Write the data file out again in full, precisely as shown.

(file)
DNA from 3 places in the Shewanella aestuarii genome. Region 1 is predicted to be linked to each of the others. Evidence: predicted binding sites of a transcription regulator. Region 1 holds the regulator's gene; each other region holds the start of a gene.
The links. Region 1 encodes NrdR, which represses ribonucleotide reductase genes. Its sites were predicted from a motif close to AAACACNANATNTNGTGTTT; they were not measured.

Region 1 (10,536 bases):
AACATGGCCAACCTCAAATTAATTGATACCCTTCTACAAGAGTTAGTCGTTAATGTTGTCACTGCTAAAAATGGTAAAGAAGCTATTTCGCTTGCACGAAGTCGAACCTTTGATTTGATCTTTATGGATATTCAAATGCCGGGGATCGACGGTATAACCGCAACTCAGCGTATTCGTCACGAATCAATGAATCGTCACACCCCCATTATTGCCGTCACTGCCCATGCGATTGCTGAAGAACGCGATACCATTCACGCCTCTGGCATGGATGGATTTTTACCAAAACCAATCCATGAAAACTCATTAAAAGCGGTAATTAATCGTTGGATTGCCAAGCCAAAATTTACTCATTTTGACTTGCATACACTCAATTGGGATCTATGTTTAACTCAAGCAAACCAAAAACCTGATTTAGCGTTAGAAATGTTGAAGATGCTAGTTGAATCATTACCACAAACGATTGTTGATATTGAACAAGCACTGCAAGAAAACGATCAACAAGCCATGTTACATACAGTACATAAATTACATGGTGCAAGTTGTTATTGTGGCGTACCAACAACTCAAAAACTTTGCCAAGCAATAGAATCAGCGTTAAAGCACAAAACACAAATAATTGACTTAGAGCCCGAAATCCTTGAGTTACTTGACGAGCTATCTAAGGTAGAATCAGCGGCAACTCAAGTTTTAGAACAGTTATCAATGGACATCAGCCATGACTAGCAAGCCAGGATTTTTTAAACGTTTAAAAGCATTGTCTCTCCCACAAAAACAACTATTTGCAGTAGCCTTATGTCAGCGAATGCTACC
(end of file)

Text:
DNA from 3 places in the Shewanella aestuarii genome. Region 1 is predicted to be linked to each of the others. Evidence: predicted binding sites of a transcription regulator. Region 1 holds the regulator's gene; each other region holds the start of a gene.
The links. Region 1 encodes NrdR, which represses ribonucleotide reductase genes. Its sites were predicted from a motif close to AAACACNANATNTNGTGTTT; they were not measured.

Region 1 (10,536 bases):
AACATGGCCAACCTCAAATTAATTGATACCCTTCTACAAGAGTTAGTCGTTAATGTTGTCACTGCTAAAAATGGTAAAGAAGCTATTTCGCTTGCACGAAGTCGAACCTTTGATTTGATCTTTATGGATATTCAAATGCCGGGGATCGACGGTATAACCGCAACTCAGCGTATTCGTCACGAATCAATGAATCGTCACACCCCCATTATTGCCGTCACTGCCCATGCGATTGCTGAAGAACGCGATACCATTCACGCCTCTGGCATGGATGGATTTTTACCAAAACCAATCCATGAAAACTCATTAAAAGCGGTAATTAATCGTTGGATTGCCAAGCCAAAATTTACTCATTTTGACTTGCATACACTCAATTGGGATCTATGTTTAACTCAAGCAAACCAAAAACCTGATTTAGCGTTAGAAATGTTGAAGATGCTAGTTGAATCATTACCACAAACGATTGTTGATATTGAACAAGCACTGCAAGAAAACGATCAACAAGCCATGTTACATACAGTACATAAATTACATGGTGCAAGTTGTTATTGTGGCGTACCAACAACTCAAAAACTTTGCCAAGCAATAGAATCAGCGTTAAAGCACAAAACACAAATAATTGACTTAGAGCCCGAAATCCTTGAGTTACTTGACGAGCTATCTAAGGTAGAATCAGCGGCAACTCAAGTTTTAGAACAGTTATCAATGGACATCAGCCATGACTAGCAAGCCAGGATTTTTTAAACGTTTAAAAGCATTGTCTCTCCCACAAAAACAACTATTTGCAGTAGCCTTATGTCAGCGAATGCTACC